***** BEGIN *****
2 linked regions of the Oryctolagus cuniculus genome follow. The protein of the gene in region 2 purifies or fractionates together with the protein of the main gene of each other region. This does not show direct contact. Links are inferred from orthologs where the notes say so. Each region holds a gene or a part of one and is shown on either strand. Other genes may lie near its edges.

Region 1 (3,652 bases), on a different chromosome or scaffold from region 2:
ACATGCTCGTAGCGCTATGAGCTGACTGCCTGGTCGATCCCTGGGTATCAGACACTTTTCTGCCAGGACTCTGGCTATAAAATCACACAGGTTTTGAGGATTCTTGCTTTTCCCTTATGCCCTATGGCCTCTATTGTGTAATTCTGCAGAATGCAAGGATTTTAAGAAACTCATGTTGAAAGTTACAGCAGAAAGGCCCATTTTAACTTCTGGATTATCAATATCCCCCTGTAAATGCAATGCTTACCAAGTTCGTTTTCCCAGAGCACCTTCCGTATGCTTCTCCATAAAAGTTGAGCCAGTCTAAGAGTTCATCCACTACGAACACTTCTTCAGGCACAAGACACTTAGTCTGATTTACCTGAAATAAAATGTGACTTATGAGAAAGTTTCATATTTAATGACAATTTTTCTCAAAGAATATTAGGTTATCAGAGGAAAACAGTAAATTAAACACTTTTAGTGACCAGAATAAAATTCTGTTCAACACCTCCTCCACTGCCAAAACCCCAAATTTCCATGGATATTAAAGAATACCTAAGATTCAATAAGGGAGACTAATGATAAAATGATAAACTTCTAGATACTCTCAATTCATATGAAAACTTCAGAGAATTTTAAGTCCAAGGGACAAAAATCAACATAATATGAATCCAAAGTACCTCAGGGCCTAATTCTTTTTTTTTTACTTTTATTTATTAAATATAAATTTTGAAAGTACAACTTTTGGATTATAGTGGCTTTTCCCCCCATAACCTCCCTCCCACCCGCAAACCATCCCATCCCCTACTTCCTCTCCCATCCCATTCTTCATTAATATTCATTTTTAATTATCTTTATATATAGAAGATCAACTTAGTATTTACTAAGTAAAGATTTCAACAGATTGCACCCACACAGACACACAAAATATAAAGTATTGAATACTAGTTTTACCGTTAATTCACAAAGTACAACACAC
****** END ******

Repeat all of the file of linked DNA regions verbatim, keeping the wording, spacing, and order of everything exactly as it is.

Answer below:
2 linked regions of the Oryctolagus cuniculus genome follow. The protein of the gene in region 2 purifies or fractionates together with the protein of the main gene of each other region. This does not show direct contact. Links are inferred from orthologs where the notes say so. Each region holds a gene or a part of one and is shown on either strand. Other genes may lie near its edges.

Region 1 (3,652 bases), on a different chromosome or scaffold from region 2:
ACATGCTCGTAGCGCTATGAGCTGACTGCCTGGTCGATCCCTGGGTATCAGACACTTTTCTGCCAGGACTCTGGCTATAAAATCACACAGGTTTTGAGGATTCTTGCTTTTCCCTTATGCCCTATGGCCTCTATTGTGTAATTCTGCAGAATGCAAGGATTTTAAGAAACTCATGTTGAAAGTTACAGCAGAAAGGCCCATTTTAACTTCTGGATTATCAATATCCCCCTGTAAATGCAATGCTTACCAAGTTCGTTTTCCCAGAGCACCTTCCGTATGCTTCTCCATAAAAGTTGAGCCAGTCTAAGAGTTCATCCACTACGAACACTTCTTCAGGCACAAGACACTTAGTCTGATTTACCTGAAATAAAATGTGACTTATGAGAAAGTTTCATATTTAATGACAATTTTTCTCAAAGAATATTAGGTTATCAGAGGAAAACAGTAAATTAAACACTTTTAGTGACCAGAATAAAATTCTGTTCAACACCTCCTCCACTGCCAAAACCCCAAATTTCCATGGATATTAAAGAATACCTAAGATTCAATAAGGGAGACTAATGATAAAATGATAAACTTCTAGATACTCTCAATTCATATGAAAACTTCAGAGAATTTTAAGTCCAAGGGACAAAAATCAACATAATATGAATCCAAAGTACCTCAGGGCCTAATTCTTTTTTTTTTACTTTTATTTATTAAATATAAATTTTGAAAGTACAACTTTTGGATTATAGTGGCTTTTCCCCCCATAACCTCCCTCCCACCCGCAAACCATCCCATCCCCTACTTCCTCTCCCATCCCATTCTTCATTAATATTCATTTTTAATTATCTTTATATATAGAAGATCAACTTAGTATTTACTAAGTAAAGATTTCAACAGATTGCACCCACACAGACACACAAAATATAAAGTATTGAATACTAGTTTTACCGTTAATTCACAAAGTACAACACAC